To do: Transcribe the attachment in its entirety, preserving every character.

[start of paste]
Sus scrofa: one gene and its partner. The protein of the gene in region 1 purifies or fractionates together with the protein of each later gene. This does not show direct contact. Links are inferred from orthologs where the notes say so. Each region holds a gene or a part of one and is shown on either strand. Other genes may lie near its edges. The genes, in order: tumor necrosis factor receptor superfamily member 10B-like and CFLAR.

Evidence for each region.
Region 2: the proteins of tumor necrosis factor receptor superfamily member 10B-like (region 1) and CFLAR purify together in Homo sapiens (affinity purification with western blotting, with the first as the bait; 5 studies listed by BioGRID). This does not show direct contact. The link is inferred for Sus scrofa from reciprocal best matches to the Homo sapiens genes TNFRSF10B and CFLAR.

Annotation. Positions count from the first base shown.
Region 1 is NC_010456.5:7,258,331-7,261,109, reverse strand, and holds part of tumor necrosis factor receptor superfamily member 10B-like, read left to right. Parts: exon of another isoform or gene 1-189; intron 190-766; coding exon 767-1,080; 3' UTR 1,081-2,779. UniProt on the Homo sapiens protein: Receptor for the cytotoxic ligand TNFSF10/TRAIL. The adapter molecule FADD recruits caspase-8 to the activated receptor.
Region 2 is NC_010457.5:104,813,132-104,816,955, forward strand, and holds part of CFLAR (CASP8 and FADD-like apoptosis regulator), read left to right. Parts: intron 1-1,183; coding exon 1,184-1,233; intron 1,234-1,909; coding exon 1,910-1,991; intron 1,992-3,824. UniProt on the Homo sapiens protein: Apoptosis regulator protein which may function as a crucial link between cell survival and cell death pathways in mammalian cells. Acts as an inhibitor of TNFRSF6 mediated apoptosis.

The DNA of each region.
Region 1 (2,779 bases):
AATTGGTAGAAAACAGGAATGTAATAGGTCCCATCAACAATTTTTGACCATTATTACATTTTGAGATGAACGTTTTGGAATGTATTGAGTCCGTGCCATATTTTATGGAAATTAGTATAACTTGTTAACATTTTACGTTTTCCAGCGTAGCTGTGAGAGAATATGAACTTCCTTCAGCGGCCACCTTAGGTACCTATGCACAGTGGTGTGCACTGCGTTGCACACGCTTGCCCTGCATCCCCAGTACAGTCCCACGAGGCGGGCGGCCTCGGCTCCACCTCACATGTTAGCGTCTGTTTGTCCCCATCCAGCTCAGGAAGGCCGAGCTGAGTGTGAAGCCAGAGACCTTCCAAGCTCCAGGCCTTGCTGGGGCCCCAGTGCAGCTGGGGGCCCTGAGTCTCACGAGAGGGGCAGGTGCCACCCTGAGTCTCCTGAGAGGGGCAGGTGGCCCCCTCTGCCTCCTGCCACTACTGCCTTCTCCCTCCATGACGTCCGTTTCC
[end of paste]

Sus scrofa: one gene and its partner. The protein of the gene in region 1 purifies or fractionates together with the protein of each later gene. This does not show direct contact. Links are inferred from orthologs where the notes say so. Each region holds a gene or a part of one and is shown on either strand. Other genes may lie near its edges. The genes, in order: tumor necrosis factor receptor superfamily member 10B-like and CFLAR.

Evidence for each region.
Region 2: the proteins of tumor necrosis factor receptor superfamily member 10B-like (region 1) and CFLAR purify together in Homo sapiens (affinity purification with western blotting, with the first as the bait; 5 studies listed by BioGRID). This does not show direct contact. The link is inferred for Sus scrofa from reciprocal best matches to the Homo sapiens genes TNFRSF10B and CFLAR.

Annotation. Positions count from the first base shown.
Region 1 is NC_010456.5:7,258,331-7,261,109, reverse strand, and holds part of tumor necrosis factor receptor superfamily member 10B-like, read left to right. Parts: exon of another isoform or gene 1-189; intron 190-766; coding exon 767-1,080; 3' UTR 1,081-2,779. UniProt on the Homo sapiens protein: Receptor for the cytotoxic ligand TNFSF10/TRAIL. The adapter molecule FADD recruits caspase-8 to the activated receptor.
Region 2 is NC_010457.5:104,813,132-104,816,955, forward strand, and holds part of CFLAR (CASP8 and FADD-like apoptosis regulator), read left to right. Parts: intron 1-1,183; coding exon 1,184-1,233; intron 1,234-1,909; coding exon 1,910-1,991; intron 1,992-3,824. UniProt on the Homo sapiens protein: Apoptosis regulator protein which may function as a crucial link between cell survival and cell death pathways in mammalian cells. Acts as an inhibitor of TNFRSF6 mediated apoptosis.

The DNA of each region.
Region 1 (2,779 bases):
AATTGGTAGAAAACAGGAATGTAATAGGTCCCATCAACAATTTTTGACCATTATTACATTTTGAGATGAACGTTTTGGAATGTATTGAGTCCGTGCCATATTTTATGGAAATTAGTATAACTTGTTAACATTTTACGTTTTCCAGCGTAGCTGTGAGAGAATATGAACTTCCTTCAGCGGCCACCTTAGGTACCTATGCACAGTGGTGTGCACTGCGTTGCACACGCTTGCCCTGCATCCCCAGTACAGTCCCACGAGGCGGGCGGCCTCGGCTCCACCTCACATGTTAGCGTCTGTTTGTCCCCATCCAGCTCAGGAAGGCCGAGCTGAGTGTGAAGCCAGAGACCTTCCAAGCTCCAGGCCTTGCTGGGGCCCCAGTGCAGCTGGGGGCCCTGAGTCTCACGAGAGGGGCAGGTGCCACCCTGAGTCTCCTGAGAGGGGCAGGTGGCCCCCTCTGCCTCCTGCCACTACTGCCTTCTCCCTCCATGACGTCCGTTTCC